Monday, November 19, 2012

“Technology’s Latest Frontier – Education”

Sydney M. Williams

Thought of the Day
“Technology’s Latest Frontier – Education”
November 19, 2012

Technology has long been identified with certain locations, and often with specific universities: Route 128, outside of Boston, in the 1960s and ‘70s; Silicon Valley, outside of Palo Alto, for the past three decades. The former was associated with MIT and Harvard; the latter with Stanford and Berkley. The technically gifted entrepreneurs, who have changed our lives in so many ways, were nurtured by some of America’s great universities. Yet the schools that nurtured those technological geniuses continue to function pretty much as they did in my father’s day.

In fact, Alex Tabarrok, an economist at George Mason, director of research at Independent Institute (a think tank in California) and participant at TED (Technology, Entertainment, Design,) notes, in a piece posted last week, “Why Online Education Works,” that instruction at Oxford today is little changed from when the University was founded in 1096. In partial explanation, Professor Tabarrok writes: “Productivity in education has lagged productivity in other sectors of the economy, because teaching is so labor intensive.”

That may be changing. A week ago, I cited the fact that last spring a single on-line electrical engineering class at MIT attracted 155,000 students, more than ten times the entire student body. Clay Shirky, a writer and professor on the effects of internet technology on society, recently noted that an online course at Stanford – Introduction to Artificial Intelligence (AI) – attracted 160,000 potential students, of whom 23,000 completed it. One of the two professors teaching the course, Sebastian Thrun, said of it: “Peter [Norvig] and I taught more students AI, than all AI professors in the world combined.” Incidentally, Stanford has a total on-campus enrollment of less than 20,000.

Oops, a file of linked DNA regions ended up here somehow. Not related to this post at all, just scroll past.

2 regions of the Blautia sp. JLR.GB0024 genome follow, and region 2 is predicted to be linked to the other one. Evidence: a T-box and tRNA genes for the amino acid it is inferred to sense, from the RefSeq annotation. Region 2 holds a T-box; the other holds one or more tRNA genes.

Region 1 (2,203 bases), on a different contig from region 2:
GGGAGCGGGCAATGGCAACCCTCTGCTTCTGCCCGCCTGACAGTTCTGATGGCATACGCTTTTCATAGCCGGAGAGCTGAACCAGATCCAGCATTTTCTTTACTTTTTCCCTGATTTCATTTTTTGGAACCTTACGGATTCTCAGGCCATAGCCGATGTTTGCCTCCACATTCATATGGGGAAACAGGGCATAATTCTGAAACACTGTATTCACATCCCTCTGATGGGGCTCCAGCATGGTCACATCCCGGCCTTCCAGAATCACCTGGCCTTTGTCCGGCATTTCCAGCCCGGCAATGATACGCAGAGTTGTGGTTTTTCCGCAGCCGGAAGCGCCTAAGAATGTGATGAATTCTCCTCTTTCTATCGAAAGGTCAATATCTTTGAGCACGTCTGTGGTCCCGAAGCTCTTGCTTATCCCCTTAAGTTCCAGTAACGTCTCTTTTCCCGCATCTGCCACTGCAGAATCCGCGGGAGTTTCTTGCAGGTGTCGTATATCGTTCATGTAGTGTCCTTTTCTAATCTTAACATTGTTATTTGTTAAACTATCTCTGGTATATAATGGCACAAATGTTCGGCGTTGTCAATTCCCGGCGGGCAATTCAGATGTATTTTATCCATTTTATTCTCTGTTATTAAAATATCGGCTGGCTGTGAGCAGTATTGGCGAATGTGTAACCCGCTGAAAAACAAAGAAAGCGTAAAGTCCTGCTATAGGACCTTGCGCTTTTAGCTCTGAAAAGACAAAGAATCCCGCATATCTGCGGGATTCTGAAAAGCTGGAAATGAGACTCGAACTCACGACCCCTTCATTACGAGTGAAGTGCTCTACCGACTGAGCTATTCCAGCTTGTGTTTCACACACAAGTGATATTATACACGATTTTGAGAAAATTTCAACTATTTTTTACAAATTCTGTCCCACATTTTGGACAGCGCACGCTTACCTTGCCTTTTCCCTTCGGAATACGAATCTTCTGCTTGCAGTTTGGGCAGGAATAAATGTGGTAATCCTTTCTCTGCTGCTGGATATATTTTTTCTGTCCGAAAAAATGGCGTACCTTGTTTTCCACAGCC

Myriad challenges face college administrators, some of them perhaps more intractable than online education. Last week I attended a lecture by Richard Sander and Stuart Taylor, authors of a recent book, Mismatch. The book deals with a subject that no one wants to discuss: how affirmative action has hurt the very students it was designed to help. The authors are not calling for an end to affirmative action, but for more transparency on the part of universities who accept these students. Their findings conclude that too many minorities are accepted into programs for which they are not prepared; with some students finding themselves at the bottom of their classes, which can have the effect of damaging their self-esteem. Letting accepted students know how others have done who entered the college with similar GPAs and SAT scores may allow the student to better determine if this is the college he or she should attend. A loss of confidence, in such situations, often leads to self-segregation; thereby worsening a problem affirmative action was designed to counter. Mr. Sander and Mr. Taylor, moreover, hold out little hope that their recommendation of transparency will be adopted. Like so many recalcitrant problems, there are no easy answers.

In the weekend edition of the Wall Street Journal, in an interview, Greg Lukianoff, a young lawyer and president of Foundation for Individual Rights in Education, spoke of the lack of free speech on today’s campuses. Administrators and professors claim to support diversity, but not when dissenters are deemed politically incorrect. A book I wrote of last week, Sex and Man at Yale by Nathan Harden, deals with the confused response from universities when the rights of students in academic pursuits conflicts with gender treatment and behavior. The example he uses is “Sex Week at Yale,” during which purveyors of sex products are invited to speak at the university. They have the tacit approval of the college, despite the fact that so much of which is shown and discussed is demeaning to women. Mr. Harden writes: “Pluralism may allow for a maximum sense of academic freedom; but, on the other hand, Yale lacks the cohesive moral framework religion once provided.”

College is not solely about education. Some see a diploma as simply a means to an end – a license permitting a better job. Others look upon college as an opportunity to break family binds, to create their own persona. For many, if not most, it is four years that stand between family dependence and personal responsibility. It is a time to grow from childhood into adulthood. The cocoon that is university life usually provides life-long friendships – not something most would willingly forego – but it is not the real world. Fifty years ago, the draft provided an alternative for young men, as a place they could spend two or three years after high school, as they readied themselves for work or university. In a sense, modern university life has deferred the maturing process. Technology may be changing that.